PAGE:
Meet your viking veterans!

Nandi Smith, feature writer

Hang on for a minute...we're trying to find some more stories you might like.


Email This Story






“Some people spend a lifetime wondering whether or not they’ve made a difference or not, Veterans don’t have that problem.”- Ross Howatt

H-F teacher Ross Howatt has led a life of purpose, not just as a teacher, but also as a Veteran. 

In 8 months Howatt will have been at H-F for 35 years working as a driver’s ed teacher, and supporting clubs such as the Christan Prayer Club. Much of Howatt’s life has been spent making an impact on the lives of students.

 However, prior to him becoming the teacher many know and love today, he was a man tasked with one of the greatest honors and challenges, serving in the United States Military.

Howatt had long known that joining the forces was always something that he needed in his life  He said, “I needed to be challenged, I wanted to be apart of something…”. 

Howatt reflected on what the experience left him with stating that he gained “an incredible sense of pride, self-discipline, patriotism, incredible love and respect of my country and where we come from where we are and where we’re going”

Howatt explains how his career in the military has connected to his life now. Stating that it gave him ”the self-disciple to continue to learn, to further my degree… I’m always learning, and I always have the discipline to want to learn more” 

After Howatt’s retirement this year he plans on teaching people the art of riding Harley-Davidsons and continue teaching drivers ed.

 

Emmanuel Allie is the embodiment of taking control of one’s life. His story begins in Sierra Leone and progresses once he comes to America to go to college at Huntington University in Indiana. Somewhere in the midst of life, he chose to join the Military.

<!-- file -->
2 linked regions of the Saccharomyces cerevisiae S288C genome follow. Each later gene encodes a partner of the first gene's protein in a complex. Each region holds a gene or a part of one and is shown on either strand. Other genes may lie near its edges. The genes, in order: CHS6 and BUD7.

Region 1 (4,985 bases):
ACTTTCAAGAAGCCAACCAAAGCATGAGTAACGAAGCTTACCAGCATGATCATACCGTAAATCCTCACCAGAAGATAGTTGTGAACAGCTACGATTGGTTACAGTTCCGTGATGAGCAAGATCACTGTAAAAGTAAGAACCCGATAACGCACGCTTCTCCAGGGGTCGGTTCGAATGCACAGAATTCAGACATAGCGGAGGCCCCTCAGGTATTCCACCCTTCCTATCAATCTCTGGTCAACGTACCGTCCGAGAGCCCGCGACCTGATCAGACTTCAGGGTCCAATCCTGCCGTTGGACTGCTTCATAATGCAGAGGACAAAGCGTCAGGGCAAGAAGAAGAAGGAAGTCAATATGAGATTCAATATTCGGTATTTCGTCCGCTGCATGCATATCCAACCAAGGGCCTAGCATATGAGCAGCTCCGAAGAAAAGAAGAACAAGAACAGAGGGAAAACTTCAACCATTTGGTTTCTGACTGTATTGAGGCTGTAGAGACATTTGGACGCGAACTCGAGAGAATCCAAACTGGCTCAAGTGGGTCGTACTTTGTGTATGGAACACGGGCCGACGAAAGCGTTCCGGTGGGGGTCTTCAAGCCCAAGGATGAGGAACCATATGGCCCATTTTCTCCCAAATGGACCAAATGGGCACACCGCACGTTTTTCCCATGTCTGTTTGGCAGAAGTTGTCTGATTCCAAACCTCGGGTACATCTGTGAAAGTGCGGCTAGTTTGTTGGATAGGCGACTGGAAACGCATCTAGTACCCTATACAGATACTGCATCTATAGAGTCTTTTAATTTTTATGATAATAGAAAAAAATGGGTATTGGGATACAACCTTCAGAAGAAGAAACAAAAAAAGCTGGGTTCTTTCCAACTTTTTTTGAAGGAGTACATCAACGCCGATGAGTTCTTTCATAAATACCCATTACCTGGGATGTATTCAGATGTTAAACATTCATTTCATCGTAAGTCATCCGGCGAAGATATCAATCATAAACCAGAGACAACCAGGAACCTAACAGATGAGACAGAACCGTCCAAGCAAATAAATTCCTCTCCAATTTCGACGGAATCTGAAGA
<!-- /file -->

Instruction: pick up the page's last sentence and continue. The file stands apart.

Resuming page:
His choice was cultivated by his want to travel and experience things outside of what he knew.

After training, he served in the army,  worked in an infantry unit and doing personal work as well.

His goal of traveling was achieved in his pursuit of the military as he served in Bosnia with NATO after the Dayton Accord in which part of his job was to be designated at the zone of separation dividing the Bosnias and the Serbs.

He also lived in South Korea for two years. When first learning of the trip to South Korea he was hesitant as he explained “I had lived in Africa, spent some time in Europe, lived in America, and now I’m going to Asia which is a completely different culture, and everybody says not too great things about the reception of African American soldiers” Allie said. 

Despite fears of not fitting into the culture, Allie had a great experience stating that he “…became interested in art, befriended some artist, and bought lots of artwork back… I made some good friends, and going in I didn’t like the Korean Food by the time I left I loved it”

Once he was done in the military Allie went back to school at NIU a school he would also end up teaching at prior to coming to H-F. From there he student taught at Naperville north until connections led him to his job here at H-F where he has been for what has now been 16 years. 

 

Larry Davis joined the Viking community as a security guard last year. Before coming here, he served in the U.S Air Force for six years. 

After completing a year of college he decided to explore the military. His biggest motivation for joining was “to travel and see the world”

After basic training Davis’s job was in law enforcement and security.

Davis was able to travel to several places around the world while serving. He was able to travel to South Dakota Germany, France, and Luxembourg

He says that after serving “Once you are in the military and when you get out even 40 years later you still have military tendencies” One of the biggest takeaways of those tendencies being attention to detail

After serving he’s continued by doing more law enforcement work, security, and policing for the Evanston Police Department.

 Davis reflects on his time serving saying the experience was rewarding stating that “I’d tell anybody try it… you might like it”